FAQ

FAQ Graphic Many phono-holics ask the same questions. The questions are listed below. For some sage advice, click on the question you wish answered.

If you have questions that are not answered here, let me know.

 

How many machines constitute a collection?

How much should I pay for any given machine?

How much is my machine worth?

How many records should I collect?

Where can I find the machine I really need?

Where should I store/display my collection?


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How many machines constitute a collection?

If you are married - typically one. A little known "law of phono-acquistion": as soon as the number of machines you acquire equals the number of machines your spouse removes you have achieved neutral phono-flow. That is, your collection is stable. Please note, if the number of machines you acquire exceeds the number of machines your spouse removes, you have missed your cue.

If you are single - determine the square footage available in your place of residence. Divide the square footage by three, this should yield the number of machines required in your collection.

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How much should I pay for any given machine?

If you are married - you will always pay too much.

If you are single - price is no object. First determine if you have the square footage available to store and display the machine.

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How much is my machine worth?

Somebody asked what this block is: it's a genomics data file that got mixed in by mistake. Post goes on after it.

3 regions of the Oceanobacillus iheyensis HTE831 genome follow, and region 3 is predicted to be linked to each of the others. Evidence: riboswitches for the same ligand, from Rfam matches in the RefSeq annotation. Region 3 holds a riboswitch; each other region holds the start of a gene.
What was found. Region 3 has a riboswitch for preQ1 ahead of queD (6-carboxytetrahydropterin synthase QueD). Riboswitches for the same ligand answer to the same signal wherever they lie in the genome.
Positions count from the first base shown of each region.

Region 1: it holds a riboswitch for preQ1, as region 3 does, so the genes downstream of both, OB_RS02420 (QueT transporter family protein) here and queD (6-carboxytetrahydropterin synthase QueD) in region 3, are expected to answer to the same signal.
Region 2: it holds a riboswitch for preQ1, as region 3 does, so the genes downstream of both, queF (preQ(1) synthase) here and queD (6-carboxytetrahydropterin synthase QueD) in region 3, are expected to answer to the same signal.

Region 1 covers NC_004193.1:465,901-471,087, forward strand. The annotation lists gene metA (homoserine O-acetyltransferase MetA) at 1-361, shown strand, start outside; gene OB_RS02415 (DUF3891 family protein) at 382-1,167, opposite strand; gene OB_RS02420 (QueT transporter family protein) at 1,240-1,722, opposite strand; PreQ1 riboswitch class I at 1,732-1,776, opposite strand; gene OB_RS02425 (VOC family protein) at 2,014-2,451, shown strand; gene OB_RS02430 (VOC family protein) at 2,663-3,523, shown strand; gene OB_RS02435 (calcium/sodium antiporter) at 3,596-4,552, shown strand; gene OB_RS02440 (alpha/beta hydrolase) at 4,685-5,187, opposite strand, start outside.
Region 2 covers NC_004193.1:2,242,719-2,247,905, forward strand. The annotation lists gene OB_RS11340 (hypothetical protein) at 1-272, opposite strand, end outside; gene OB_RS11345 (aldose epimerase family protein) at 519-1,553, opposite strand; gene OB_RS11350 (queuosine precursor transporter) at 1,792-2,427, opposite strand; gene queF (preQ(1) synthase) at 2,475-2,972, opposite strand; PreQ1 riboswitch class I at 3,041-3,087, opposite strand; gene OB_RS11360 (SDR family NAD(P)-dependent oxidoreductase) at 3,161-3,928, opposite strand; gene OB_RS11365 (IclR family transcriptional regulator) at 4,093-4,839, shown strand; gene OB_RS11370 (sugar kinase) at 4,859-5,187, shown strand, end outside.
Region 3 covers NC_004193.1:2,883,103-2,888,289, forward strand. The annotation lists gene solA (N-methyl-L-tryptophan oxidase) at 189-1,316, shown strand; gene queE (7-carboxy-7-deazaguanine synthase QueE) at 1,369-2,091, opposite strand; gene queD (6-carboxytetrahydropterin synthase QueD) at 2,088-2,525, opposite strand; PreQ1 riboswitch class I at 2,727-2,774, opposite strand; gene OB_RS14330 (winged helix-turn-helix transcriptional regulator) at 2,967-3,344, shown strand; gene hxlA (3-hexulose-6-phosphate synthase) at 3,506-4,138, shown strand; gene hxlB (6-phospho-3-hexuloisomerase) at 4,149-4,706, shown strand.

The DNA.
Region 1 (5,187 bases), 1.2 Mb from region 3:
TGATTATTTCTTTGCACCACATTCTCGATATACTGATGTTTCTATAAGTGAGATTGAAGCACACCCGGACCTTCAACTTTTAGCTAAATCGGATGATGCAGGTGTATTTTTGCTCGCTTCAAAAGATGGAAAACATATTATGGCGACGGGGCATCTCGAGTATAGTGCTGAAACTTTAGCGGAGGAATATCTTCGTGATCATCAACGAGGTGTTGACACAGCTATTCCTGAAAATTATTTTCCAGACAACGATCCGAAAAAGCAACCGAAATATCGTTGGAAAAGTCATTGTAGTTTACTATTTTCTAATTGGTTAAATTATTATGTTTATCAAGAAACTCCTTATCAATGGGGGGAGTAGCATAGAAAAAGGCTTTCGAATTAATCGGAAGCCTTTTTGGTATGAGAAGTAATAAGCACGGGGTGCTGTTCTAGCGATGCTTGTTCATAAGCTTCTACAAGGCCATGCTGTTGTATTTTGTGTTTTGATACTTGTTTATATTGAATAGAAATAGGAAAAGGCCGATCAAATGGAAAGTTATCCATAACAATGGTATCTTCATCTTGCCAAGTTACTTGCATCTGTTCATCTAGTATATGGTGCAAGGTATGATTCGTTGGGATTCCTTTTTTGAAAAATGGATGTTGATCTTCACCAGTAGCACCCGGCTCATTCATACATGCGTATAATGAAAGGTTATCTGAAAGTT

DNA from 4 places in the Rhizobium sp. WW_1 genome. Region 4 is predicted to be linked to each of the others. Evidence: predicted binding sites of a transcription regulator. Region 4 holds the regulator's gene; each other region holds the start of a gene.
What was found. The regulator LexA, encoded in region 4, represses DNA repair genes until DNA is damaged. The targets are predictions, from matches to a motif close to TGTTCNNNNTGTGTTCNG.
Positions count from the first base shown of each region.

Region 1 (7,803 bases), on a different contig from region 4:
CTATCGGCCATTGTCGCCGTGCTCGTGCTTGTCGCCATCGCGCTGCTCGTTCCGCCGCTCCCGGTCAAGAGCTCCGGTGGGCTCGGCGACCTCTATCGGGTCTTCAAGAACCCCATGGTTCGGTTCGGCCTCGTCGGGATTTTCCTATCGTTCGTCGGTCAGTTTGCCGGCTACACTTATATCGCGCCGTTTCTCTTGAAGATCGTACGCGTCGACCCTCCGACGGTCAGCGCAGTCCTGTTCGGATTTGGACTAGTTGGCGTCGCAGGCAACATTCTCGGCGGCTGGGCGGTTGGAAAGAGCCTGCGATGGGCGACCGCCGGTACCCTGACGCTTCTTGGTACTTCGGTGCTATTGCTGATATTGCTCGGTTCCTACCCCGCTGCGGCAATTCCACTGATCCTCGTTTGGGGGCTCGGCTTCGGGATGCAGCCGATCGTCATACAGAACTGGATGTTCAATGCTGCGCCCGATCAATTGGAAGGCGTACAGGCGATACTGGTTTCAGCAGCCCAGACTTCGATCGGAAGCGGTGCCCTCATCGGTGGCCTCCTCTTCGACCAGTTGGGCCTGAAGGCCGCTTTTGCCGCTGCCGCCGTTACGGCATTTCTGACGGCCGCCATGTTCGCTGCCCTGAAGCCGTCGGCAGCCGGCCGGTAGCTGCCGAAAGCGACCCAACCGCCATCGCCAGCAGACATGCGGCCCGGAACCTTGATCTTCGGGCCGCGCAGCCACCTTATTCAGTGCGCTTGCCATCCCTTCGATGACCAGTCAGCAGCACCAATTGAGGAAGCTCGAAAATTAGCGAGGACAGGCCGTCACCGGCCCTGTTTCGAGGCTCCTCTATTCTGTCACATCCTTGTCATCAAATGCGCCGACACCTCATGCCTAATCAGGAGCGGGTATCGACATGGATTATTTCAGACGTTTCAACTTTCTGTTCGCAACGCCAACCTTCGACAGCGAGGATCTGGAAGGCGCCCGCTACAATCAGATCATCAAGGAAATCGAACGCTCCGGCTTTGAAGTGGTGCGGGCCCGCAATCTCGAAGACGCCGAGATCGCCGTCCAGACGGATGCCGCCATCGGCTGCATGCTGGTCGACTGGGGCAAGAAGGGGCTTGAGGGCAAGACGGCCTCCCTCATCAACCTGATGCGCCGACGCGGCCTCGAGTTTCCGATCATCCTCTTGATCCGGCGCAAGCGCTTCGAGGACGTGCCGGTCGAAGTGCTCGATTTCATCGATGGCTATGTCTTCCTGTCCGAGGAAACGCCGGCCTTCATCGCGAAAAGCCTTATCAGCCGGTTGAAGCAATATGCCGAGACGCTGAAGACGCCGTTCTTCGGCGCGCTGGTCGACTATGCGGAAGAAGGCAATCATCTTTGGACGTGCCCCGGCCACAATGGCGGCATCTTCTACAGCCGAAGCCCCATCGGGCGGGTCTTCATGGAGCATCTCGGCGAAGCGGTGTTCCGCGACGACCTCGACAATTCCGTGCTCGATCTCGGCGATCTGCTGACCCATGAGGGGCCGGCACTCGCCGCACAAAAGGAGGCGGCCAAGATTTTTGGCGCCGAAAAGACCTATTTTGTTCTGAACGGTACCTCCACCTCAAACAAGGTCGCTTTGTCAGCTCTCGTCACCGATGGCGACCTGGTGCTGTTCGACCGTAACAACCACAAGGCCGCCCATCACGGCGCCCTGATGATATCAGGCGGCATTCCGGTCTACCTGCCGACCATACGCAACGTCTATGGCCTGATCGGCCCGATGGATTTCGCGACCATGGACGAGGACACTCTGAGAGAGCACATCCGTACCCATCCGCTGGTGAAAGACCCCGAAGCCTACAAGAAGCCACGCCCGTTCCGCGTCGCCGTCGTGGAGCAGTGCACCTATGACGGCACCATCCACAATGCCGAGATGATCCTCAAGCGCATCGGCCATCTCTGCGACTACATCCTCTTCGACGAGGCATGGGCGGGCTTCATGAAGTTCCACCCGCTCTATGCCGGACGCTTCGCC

Difficult to determine without knowing the marital status of the potential buyer.

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How many records should I collect?

Cylinders - 120 for every cylinder player you own. At two minutes this will provide 4 hours of listening pleasure. This does not include time to change the record or wind the machine. Four hours is the maximum any spouse will allow for listening sessions. This ensures married collectors will not endanger their collection. Single collectors mst remember to eat, four hours is the maximum feeding cycle time.

78 RPM - At least one record for every label ever printed.

Picture Disc - One of each available. Tell yourself you are collecting art that you can display on your wall. Just don't count on displaying it on your wall.

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Where can I find the machine I really need?

Where you least expect it. I'm sure you know where to look. You are just using an excuse because it is not really something you need, it's something you want. That makes you feel guilty. So what, go buy the thing!

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Where should I store or display my collection?

Create a special place that you call your own. Build a monument to phonographic history. Sell tickets to the neighbors - it could generate enough income to purchase one of those machines you need, uh, want. Be careful, many collectors have fallen into a trance while gazing at their collection. Make sure that you notify at least one person before beginning any serious appreciation exercises.

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